Welcome to the Million Dollar Journey June 2011 Net Worth Update. For those of you new to Million Dollar Journey, a monthly net worth update is typically posted near the end of the month (or beginning of the next) to track the progress of my journey to one million in net worth, hopefully by the time I’m 35 years old. If you would like to follow my journey, you can get my updates sent directly to your email or you can sign up for the Money Tips Newsletter.
The May update was all about moving money from savings into accounts that required contributions such as RRSPs, TFSAs and RESPs. The past month followed a similar trend where we flowed more cash into our retirement accounts. With most of the accounts reaching the maximum allowable contribution amounts for the year, I’ve been considering different methods of using the extra cash. It’s easy to move savings/cash flow into tax sheltered accounts, but that can only go on for so long.
So what’s the plan? For the time being, I’m going to concentrate on building the leveraged smith manoeuvre dividend portfolio (currently $2,200/year dividend income). However, the challenge is that I’m only comfortable with adding to my existing positions providing that stocks are relatively cheap. If I end up increasing my HELOC to levels that aren’t comfortable (I’m not sure what that is yet), then I’ll likely take the extra cash flow and start reducing the balance.
In addition, you may notice that my non-registered portfolio balance has increased as well. Over the past few months, we’ve been transferring money to this account. I’m using a portion of this account as my fun money account for purchasing higher risk equities. Putting my risker assets in this account will allow me to claim capital losses should they occur.
Lets talk about the markets which are fairly volatile at the moment. June was primarily a correction month, but the last week of the month saw the U.S index spike up aggressively. Commodities and energy, in other words, the Canadian Index, took quite the beating which pulled down my portfolios by a few percentage points.
On the topic of assets, one reader suggested that I include the business value in my net worth statement. I’m hesitant to do this as business valuation is a relatively subjective calculation. It was suggested to take the cash on the balance sheet as the valuation but it would require calculations for the after tax value. As there are multiple shareholders, associated marginal tax rates, and multiple methods of withdrawal – each with it’s own taxation, it’s difficult to get an accurate picture. For the sake of simplicity, I’m going to leave the business out of these updates.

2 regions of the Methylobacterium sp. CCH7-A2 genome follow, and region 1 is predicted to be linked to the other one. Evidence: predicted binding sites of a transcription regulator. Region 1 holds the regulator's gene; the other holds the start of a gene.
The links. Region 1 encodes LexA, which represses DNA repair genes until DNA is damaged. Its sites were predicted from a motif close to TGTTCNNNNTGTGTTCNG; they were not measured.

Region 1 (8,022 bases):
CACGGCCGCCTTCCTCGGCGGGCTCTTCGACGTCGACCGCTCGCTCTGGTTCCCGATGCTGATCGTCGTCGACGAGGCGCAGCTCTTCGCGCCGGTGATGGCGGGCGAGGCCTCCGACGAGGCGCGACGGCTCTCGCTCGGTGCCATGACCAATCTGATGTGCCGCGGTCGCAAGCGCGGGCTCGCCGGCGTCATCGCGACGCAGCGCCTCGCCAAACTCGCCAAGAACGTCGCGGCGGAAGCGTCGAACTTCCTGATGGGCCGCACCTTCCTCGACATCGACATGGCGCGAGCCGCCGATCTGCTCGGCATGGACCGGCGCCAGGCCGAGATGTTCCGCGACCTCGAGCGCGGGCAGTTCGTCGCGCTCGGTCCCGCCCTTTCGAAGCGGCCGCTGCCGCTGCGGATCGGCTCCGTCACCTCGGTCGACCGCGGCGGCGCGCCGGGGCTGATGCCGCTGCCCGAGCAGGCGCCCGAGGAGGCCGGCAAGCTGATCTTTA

On to the numbers:
Assets: $ 624,248.00 (+1.36%)
- Cash: $4,500 (+0.00%)
- Savings: $44,000 (-2.22%)
- Registered/Retirement Investment Accounts (RRSP): $118,000(+4.33%)
- Tax Free Savings Accounts (TFSA): $31,200 (-4.00%)
- Defined Benefit Pension: $34,800 (+1.16%)
- Non-Registered Investment Accounts: $27,000 (+27.96%)
- Smith Manoeuvre Investment Account: $73,000 (-0.68%)
- Principal Residence: $291,748 (+0.00%) (purchase price adjusted for inflation annually)
Liabilities: $65,535 (+0.26%)
- Principal Residence Mortgage (readvanceable): $0 (0.00%) (Paid off in 2010!)
- Investment LOC balance: $65,535 (+0.26%)
Total Net Worth: ~$558,713 (+1.50%)
- Started 2011 with Net Worth: $505,800
- Year to Date Gain/Loss: +10.46%
Some quick notes and explanations to net worth questions I get often:
The $4,500 cash are held in chequing accounts to meet the minimum balance so that we pay no fees (accounting for regular bill payments – ie. our credit card bill). Yes, we do hold no fee accounts also, but I find value in having an account with a full service bank as the relationship with a banker has proven useful.
Our savings accounts are held with PC Financial and ING Direct. We usually hold a fair bit of cash in case “something” comes up. The “something” can be anything that requires cash such as an investment opportunity that requires quick cash or maybe an emergency car/home repair. We also need cash to cover any future tax liabilities.
Our real estate holdings consist of a primary residence and REITs plus a rental property. The value of the principal residence remains valued at the purchase price (+inflation) despite significant appreciation in the local real estate market.
The pension amount listed above is the value of both of our defined benefit pension plans. I basically take the semi annual statement and add the contribution amounts (not including employer matching) on a monthly basis. The commuted value of the pensions are not included in the statements and are difficult to estimate.
Stock Broker Accounts
Another common question is which discount broker do I use? We actually have accounts with multiple institutions. I’m hoping to reduce the number of accounts that we hold in the near future. Here is a review of some of the more popular online stock brokers.